Tag Archives: math in life

The Theoretical Minimum: Lecture 1, The Nature of Classical Physics

This is part of my series of commentary on the physics book The Theoretical Minimum.

Notable Quotes

The job of classical mechanics is to predict the future. (p. 1)

I love this.

The rule that dynamical laws must be deterministic and reversible is so central to classical physics that we sometimes forget to mention it when teaching the subject.  In fact, it doesn’t even have a name.  We could call it the first law, but unfortunately there are already two first laws — Newton’s and the first law of thermodynamics.  There is even a zeroth law of thermodynamics.  So we have to go back to a minus-first law to gain priority for what is undoubtedly the most fundamental of all physical laws . . . (p. 9)

As a number-lover, this sort of thing just makes me all kind of amused.

But there is another element that [Laplace] may have underestimated [when he said the laws of physics could theoretically predict the whole future]: the ability to know the initial conditions with almost perfect precision. […] The ability to distinguish the neighboring values of these numbers is called “resolving power” of any experiment, and for any real observer it is limited.  In principle we cannot know the initial conditions with infinite precision. […] Perfect predictability is not achievable, simply because we are limited in our resolving power. (p. 14)

This concept, I am keenly aware, is what makes my Russell’s Attic books science fiction.  My main character is only able to do the calculations she can on the world around her because I permit her to have indefinitely good resolving power.  It’s kind of a required secondary power for what she does.  And reading this section, it completely tickled me that it has a name!

Thinky Thoughts

I’ve said before that I reduce all physics to doing math.  I felt like I was cheating a bit in this section, because saying a system is deterministic and reversible is the same as saying you can model it with a one-to-one function.  So I bopped along just thinking of the functional invertibility of the the rules, most of which I knew off the top of my head.

Sigh.  You can take the mathematician out of mathematics . . .

Fun with Numbers: 1066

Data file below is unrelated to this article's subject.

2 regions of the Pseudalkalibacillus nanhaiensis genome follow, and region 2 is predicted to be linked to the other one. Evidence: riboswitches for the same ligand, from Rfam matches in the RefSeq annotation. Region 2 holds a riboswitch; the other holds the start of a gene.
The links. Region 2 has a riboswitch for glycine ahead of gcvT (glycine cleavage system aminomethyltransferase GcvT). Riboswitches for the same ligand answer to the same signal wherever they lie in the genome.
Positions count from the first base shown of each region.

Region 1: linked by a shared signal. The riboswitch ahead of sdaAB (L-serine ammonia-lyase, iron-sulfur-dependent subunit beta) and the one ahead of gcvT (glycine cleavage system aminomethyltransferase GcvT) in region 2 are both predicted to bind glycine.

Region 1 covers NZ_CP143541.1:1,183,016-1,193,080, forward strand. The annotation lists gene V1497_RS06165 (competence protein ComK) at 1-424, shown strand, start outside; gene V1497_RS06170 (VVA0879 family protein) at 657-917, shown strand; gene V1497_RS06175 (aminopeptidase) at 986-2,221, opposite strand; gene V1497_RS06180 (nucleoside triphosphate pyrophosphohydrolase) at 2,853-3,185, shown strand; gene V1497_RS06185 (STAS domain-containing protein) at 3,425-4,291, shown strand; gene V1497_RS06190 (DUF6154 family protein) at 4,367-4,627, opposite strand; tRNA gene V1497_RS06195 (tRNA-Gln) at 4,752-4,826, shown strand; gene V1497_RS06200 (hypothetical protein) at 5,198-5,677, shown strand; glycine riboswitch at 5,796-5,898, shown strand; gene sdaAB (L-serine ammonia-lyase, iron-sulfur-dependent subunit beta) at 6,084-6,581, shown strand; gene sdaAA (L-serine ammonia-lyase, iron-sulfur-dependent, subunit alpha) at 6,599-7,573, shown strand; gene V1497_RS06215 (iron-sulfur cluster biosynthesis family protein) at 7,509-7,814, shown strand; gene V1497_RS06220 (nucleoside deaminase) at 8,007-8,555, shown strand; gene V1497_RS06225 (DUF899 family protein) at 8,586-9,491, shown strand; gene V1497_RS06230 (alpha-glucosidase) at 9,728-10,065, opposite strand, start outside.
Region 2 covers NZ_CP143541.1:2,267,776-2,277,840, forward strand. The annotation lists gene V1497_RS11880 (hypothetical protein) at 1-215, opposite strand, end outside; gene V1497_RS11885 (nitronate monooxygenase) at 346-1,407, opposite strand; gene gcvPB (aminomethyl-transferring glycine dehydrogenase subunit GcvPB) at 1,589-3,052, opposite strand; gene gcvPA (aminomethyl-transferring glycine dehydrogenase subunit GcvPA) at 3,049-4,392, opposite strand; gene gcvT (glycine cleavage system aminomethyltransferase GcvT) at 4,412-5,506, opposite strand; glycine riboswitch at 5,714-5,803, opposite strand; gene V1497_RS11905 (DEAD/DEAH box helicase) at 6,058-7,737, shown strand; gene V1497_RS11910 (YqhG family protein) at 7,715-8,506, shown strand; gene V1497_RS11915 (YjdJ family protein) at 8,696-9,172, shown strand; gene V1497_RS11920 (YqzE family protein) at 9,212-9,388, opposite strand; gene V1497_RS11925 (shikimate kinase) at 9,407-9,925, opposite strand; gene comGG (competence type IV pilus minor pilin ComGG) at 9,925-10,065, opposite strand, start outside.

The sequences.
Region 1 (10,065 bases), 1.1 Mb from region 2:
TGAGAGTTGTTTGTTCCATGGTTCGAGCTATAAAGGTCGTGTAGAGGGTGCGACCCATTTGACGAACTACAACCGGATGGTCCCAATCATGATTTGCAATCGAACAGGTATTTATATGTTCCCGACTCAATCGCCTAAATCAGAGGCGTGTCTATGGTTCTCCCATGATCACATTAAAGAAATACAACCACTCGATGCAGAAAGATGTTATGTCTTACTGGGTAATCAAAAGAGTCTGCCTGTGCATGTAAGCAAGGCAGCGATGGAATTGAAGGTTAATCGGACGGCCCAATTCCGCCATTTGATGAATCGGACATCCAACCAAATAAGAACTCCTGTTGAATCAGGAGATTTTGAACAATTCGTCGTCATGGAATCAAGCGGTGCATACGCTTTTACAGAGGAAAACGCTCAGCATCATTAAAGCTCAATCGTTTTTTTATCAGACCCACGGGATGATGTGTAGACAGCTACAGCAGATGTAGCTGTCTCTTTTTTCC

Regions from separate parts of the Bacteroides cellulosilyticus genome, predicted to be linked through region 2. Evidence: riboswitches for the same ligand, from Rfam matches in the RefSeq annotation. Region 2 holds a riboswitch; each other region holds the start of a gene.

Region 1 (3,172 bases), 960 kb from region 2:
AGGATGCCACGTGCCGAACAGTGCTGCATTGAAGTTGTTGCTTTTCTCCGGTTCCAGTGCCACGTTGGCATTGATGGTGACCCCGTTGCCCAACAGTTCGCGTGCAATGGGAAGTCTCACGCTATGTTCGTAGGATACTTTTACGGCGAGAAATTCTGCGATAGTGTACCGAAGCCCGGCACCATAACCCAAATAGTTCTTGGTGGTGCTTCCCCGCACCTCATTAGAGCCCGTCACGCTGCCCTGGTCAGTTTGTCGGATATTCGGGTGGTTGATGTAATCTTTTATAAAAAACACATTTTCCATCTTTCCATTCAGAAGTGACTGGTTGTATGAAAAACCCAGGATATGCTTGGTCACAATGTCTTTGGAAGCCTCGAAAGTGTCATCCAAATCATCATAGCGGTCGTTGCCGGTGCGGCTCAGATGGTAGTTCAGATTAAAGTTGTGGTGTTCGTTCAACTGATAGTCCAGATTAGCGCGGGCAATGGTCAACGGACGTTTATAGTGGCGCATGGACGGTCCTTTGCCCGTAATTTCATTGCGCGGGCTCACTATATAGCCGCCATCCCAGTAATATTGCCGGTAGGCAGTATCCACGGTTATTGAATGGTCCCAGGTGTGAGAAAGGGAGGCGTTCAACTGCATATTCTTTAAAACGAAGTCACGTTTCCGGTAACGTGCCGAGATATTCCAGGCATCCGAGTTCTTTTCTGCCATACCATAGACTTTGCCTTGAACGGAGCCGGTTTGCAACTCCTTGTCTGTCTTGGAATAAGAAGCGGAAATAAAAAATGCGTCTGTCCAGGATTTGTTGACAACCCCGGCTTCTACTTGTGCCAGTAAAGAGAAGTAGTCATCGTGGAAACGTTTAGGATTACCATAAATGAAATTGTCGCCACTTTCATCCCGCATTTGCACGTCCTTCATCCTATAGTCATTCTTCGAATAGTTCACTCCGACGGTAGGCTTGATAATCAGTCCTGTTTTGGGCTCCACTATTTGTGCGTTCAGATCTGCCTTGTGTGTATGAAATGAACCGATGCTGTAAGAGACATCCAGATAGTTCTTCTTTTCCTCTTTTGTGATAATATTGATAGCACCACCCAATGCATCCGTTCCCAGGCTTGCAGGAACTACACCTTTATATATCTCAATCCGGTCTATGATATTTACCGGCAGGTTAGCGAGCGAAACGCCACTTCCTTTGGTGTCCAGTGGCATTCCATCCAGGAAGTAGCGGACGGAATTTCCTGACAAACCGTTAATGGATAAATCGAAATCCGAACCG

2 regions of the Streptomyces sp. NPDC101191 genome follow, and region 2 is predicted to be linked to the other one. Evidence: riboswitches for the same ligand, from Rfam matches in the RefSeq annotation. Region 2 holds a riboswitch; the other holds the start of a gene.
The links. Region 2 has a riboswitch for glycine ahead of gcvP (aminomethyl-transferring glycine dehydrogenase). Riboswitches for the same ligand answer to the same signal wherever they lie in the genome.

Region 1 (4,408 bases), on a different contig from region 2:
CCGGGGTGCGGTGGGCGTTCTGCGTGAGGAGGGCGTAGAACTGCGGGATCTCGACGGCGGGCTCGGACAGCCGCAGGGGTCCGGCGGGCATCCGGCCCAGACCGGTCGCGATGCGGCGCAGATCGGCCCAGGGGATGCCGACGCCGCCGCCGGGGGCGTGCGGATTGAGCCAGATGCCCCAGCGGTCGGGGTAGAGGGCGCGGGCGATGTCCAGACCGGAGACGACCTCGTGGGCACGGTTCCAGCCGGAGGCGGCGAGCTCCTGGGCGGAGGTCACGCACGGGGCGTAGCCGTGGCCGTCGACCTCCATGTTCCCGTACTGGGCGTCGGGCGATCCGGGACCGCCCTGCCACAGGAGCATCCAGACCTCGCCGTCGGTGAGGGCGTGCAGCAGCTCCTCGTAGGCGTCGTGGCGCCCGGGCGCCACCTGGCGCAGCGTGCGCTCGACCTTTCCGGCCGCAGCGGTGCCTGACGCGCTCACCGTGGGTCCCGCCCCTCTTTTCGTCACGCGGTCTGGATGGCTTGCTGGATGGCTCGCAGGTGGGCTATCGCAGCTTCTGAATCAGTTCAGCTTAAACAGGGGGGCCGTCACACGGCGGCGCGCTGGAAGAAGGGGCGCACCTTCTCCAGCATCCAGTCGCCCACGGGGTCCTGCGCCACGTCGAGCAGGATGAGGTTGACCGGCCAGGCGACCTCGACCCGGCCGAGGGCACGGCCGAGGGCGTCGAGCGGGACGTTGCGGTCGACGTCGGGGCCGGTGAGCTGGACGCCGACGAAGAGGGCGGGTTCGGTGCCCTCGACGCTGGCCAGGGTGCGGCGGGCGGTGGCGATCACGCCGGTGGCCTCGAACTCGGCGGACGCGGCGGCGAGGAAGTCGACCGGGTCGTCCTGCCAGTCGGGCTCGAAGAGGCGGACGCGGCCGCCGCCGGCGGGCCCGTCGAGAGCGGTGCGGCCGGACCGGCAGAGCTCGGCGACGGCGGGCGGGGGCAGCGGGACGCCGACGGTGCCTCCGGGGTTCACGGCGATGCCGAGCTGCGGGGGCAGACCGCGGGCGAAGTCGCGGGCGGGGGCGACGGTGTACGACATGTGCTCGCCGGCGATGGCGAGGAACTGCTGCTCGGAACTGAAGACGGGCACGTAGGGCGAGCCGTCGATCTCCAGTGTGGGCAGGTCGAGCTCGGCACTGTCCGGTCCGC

I went to get a mailbox last week for my self-publishing venture, and the employee let me choose my own number.  Math nerd that I am, I stood there for a solid ten minutes looking at the bank of mailboxes and figuring out which number I would prefer.

1729 would’ve been my first four-digit choice, but they didn’t go up that high.  The obvious choices like 1024 were taken.  I started scrolling through this site, looking at what interesting mathematical qualities each of the open mailbox numbers had.

And then I spotted 1066.  Damn.  That was the one.

The Historical

When I told my friends I chose 1066, they immediately said, “Normandy?  Why?”  After rolling my eyes at having such smarty-pants friends, I explained that it wasn’t the Battle of Hastings per se that I was into, it was the Bayeux Tapestry.  Ever since I studied it in art history, something has tickled me about the Bayeux Tapestry — as a piece that has been so remarkably preserved, as a piece of craftsmanship so grand in scope, as a piece of such extensive narrative storytelling — and I just get a kick out of it.  I’ve never seen mention of anything else like it in the art world.

And I always associate 1066 with the Bayeux Tapestry.  So there was that.

The Numerical

From the “What’s Special About This Number?” list, the following happens to be true about 1066:

2\phi(n) = \phi(n+1)

Since I’ve done some work with the totient function before, and since it gets a shout out in Zero Sum Game when my main character is hallucinating (yes, she hallucinates math, what else would she hallucinate!), that seemed rather perfect.

The Historical / Mathematical / Personally Significant

There’s this game called 24.

I first learned it with cards.  You set out four cards, and you try to use each of them exactly once and end with a result of 24 (with the face cards being worth 11, 12, and 13).  So, an ace, a three, a five, and a jack could form (11 – 5)(1 + 3) = 24.  If you’re the first person to come up with a working combination, you win that round.

Some people claim the rules say you can only use addition, subtraction, multiplication, and division.[1]  I think it’s FAR more fun — and more challenging! — to allow any operation.

Anyway, I’m addicted to this game.  I play it solitaire-style with anything that has four numbers.  Like license plates when I’m stuck in traffic (CA plates have four numbers and three letters).  Or dates.  And 1066 is one of my favorite 24 combinations ever:

(6 - (6^0 + 1))! = 24


I liked that solution so much that I put it in a story I wrote when I was in high school.  In the story, the character couldn’t remember what happened in the year 1066 — only that it was “something important,” and that the combination of the digits to make 24 was a cool one.

So, there you have it.  1066 became my new mailbox number.